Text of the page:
The Woonerf or "Living Street" is a design for residential streets which puts people first. I've written about streets designed and built specifically as woonerven before, but the streets in this video are different. This time you see some of the many streets in the Netherlands which originate from long before the advent of the woonerf, but into which these principles have been incorporated.
The speed limit is "walking pace", but the main reason that such streets are pleasant to live in is that they simply don't work as through roads so the only vehicles you'll see here are those which belong to people who live in the street. You're not going to make any journey quicker by driving through here instead of on the main road. Note that they're also not through routes by bicycle. A woonerf is for living in. It's not a main route for anyone.
Often, people complain that Dutch solutions to creating a cycling and people friendly street-scape might take too much room. This is a myth. In these examples, much has been achieved in very narrow streets and without re-arranging existing buildings. The important thing is to distinguish between where people live and where suitable places are for through journeys to be made.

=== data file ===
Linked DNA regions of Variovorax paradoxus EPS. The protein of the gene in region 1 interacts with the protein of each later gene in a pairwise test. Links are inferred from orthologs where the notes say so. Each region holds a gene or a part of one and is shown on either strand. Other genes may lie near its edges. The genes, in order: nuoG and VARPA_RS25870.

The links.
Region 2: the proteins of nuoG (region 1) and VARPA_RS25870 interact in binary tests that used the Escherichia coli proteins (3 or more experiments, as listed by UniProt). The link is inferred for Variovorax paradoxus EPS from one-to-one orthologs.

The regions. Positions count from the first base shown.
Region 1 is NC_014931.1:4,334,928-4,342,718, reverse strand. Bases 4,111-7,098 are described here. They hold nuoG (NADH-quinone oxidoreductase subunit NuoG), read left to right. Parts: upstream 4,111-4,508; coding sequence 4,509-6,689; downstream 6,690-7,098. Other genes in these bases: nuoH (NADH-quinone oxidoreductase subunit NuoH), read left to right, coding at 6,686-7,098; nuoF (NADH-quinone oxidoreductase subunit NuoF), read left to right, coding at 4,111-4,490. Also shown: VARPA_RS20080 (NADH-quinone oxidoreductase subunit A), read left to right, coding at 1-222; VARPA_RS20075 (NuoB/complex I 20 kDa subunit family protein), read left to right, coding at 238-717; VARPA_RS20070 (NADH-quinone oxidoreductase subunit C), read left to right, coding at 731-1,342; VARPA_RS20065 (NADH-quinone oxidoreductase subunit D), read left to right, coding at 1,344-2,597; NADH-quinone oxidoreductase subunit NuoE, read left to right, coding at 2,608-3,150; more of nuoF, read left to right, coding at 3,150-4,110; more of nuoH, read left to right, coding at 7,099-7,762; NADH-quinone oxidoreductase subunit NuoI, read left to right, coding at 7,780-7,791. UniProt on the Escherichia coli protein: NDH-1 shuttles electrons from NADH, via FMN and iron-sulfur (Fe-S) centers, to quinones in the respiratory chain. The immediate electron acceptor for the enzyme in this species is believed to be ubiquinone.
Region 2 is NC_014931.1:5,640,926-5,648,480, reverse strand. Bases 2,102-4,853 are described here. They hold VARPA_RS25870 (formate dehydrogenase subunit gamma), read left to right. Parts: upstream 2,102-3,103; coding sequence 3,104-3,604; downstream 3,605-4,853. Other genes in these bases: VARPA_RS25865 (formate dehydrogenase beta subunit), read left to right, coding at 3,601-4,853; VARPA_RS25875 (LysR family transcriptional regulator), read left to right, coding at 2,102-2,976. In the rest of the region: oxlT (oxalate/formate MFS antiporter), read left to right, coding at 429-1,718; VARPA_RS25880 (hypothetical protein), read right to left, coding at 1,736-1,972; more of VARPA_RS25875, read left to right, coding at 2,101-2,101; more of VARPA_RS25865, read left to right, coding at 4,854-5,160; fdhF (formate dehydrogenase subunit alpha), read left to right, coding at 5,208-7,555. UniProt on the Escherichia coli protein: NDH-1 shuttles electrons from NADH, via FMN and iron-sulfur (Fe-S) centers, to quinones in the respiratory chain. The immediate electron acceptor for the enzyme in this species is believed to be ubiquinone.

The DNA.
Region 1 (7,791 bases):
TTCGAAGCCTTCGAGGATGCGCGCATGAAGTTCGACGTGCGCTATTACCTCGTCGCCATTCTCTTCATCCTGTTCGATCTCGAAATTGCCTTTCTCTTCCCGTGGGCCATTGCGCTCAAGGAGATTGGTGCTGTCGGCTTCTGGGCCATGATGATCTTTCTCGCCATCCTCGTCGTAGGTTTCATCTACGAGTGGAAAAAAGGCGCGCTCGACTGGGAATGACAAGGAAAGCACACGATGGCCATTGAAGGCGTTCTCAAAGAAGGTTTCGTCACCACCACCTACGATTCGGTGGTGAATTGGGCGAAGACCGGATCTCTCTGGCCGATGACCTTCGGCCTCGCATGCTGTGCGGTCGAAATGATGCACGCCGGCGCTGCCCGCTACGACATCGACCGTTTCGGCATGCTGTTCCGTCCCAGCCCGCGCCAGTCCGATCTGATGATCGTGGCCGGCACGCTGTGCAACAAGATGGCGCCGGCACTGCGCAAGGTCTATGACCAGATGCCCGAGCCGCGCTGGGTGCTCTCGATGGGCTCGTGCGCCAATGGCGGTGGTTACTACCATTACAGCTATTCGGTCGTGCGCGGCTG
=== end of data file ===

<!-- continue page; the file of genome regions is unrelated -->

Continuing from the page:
A correspondent in the comments wondered about how nice it might be if cars that people owned were parked at the edge of the development and therefore not in the streets where people live. This is difficult to achieve with housing which already exists, but there is an example of a newer (1980s) development in Assen where this was done:
Grotere kaart weergeven
The problem with this is that people like to be able to see their car from their home. Newer developments have not copied this style.
Amsterdam children fighting cars in 1972
10 hours ago